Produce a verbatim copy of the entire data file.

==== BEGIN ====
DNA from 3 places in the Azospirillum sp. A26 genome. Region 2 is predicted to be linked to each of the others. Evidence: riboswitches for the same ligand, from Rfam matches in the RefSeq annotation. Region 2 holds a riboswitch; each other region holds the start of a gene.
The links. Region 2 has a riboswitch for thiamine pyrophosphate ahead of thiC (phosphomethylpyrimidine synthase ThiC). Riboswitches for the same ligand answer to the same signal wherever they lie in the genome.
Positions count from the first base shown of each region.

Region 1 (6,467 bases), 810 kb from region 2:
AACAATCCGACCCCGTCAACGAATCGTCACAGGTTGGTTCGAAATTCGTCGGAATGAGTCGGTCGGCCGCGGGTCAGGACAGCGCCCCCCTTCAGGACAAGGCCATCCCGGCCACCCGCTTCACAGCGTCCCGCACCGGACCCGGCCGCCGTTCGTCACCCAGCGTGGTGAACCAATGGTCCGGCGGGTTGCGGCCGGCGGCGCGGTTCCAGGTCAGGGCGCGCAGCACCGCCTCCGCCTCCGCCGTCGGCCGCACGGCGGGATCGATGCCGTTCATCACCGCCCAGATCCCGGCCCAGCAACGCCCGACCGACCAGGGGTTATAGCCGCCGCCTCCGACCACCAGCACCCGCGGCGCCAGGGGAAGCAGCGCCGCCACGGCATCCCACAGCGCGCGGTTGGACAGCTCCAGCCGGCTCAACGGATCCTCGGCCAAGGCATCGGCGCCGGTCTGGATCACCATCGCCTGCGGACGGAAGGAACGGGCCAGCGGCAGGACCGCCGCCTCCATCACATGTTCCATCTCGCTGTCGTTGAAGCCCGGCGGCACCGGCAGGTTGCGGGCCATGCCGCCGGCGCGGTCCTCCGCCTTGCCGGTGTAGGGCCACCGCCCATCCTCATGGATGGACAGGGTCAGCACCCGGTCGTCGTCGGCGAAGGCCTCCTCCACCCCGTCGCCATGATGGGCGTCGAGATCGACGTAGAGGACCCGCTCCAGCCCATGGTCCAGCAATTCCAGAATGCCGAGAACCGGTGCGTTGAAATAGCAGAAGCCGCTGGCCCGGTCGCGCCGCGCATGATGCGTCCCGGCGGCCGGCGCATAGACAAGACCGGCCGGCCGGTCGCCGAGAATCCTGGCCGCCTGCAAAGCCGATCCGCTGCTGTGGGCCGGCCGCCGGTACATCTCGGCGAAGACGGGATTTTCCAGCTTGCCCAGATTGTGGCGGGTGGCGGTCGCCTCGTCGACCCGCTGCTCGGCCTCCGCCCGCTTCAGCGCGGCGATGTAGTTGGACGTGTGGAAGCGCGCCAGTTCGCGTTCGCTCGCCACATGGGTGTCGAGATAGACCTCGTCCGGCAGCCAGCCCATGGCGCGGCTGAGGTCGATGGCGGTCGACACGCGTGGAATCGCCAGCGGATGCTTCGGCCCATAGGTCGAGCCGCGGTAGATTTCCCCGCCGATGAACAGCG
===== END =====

DNA from 3 places in the Azospirillum sp. A26 genome. Region 2 is predicted to be linked to each of the others. Evidence: riboswitches for the same ligand, from Rfam matches in the RefSeq annotation. Region 2 holds a riboswitch; each other region holds the start of a gene.
The links. Region 2 has a riboswitch for thiamine pyrophosphate ahead of thiC (phosphomethylpyrimidine synthase ThiC). Riboswitches for the same ligand answer to the same signal wherever they lie in the genome.
Positions count from the first base shown of each region.

Region 1 (6,467 bases), 810 kb from region 2:
AACAATCCGACCCCGTCAACGAATCGTCACAGGTTGGTTCGAAATTCGTCGGAATGAGTCGGTCGGCCGCGGGTCAGGACAGCGCCCCCCTTCAGGACAAGGCCATCCCGGCCACCCGCTTCACAGCGTCCCGCACCGGACCCGGCCGCCGTTCGTCACCCAGCGTGGTGAACCAATGGTCCGGCGGGTTGCGGCCGGCGGCGCGGTTCCAGGTCAGGGCGCGCAGCACCGCCTCCGCCTCCGCCGTCGGCCGCACGGCGGGATCGATGCCGTTCATCACCGCCCAGATCCCGGCCCAGCAACGCCCGACCGACCAGGGGTTATAGCCGCCGCCTCCGACCACCAGCACCCGCGGCGCCAGGGGAAGCAGCGCCGCCACGGCATCCCACAGCGCGCGGTTGGACAGCTCCAGCCGGCTCAACGGATCCTCGGCCAAGGCATCGGCGCCGGTCTGGATCACCATCGCCTGCGGACGGAAGGAACGGGCCAGCGGCAGGACCGCCGCCTCCATCACATGTTCCATCTCGCTGTCGTTGAAGCCCGGCGGCACCGGCAGGTTGCGGGCCATGCCGCCGGCGCGGTCCTCCGCCTTGCCGGTGTAGGGCCACCGCCCATCCTCATGGATGGACAGGGTCAGCACCCGGTCGTCGTCGGCGAAGGCCTCCTCCACCCCGTCGCCATGATGGGCGTCGAGATCGACGTAGAGGACCCGCTCCAGCCCATGGTCCAGCAATTCCAGAATGCCGAGAACCGGTGCGTTGAAATAGCAGAAGCCGCTGGCCCGGTCGCGCCGCGCATGATGCGTCCCGGCGGCCGGCGCATAGACAAGACCGGCCGGCCGGTCGCCGAGAATCCTGGCCGCCTGCAAAGCCGATCCGCTGCTGTGGGCCGGCCGCCGGTACATCTCGGCGAAGACGGGATTTTCCAGCTTGCCCAGATTGTGGCGGGTGGCGGTCGCCTCGTCGACCCGCTGCTCGGCCTCCGCCCGCTTCAGCGCGGCGATGTAGTTGGACGTGTGGAAGCGCGCCAGTTCGCGTTCGCTCGCCACATGGGTGTCGAGATAGACCTCGTCCGGCAGCCAGCCCATGGCGCGGCTGAGGTCGATGGCGGTCGACACGCGTGGAATCGCCAGCGGATGCTTCGGCCCATAGGTCGAGCCGCGGTAGATTTCCCCGCCGATGAACAGCG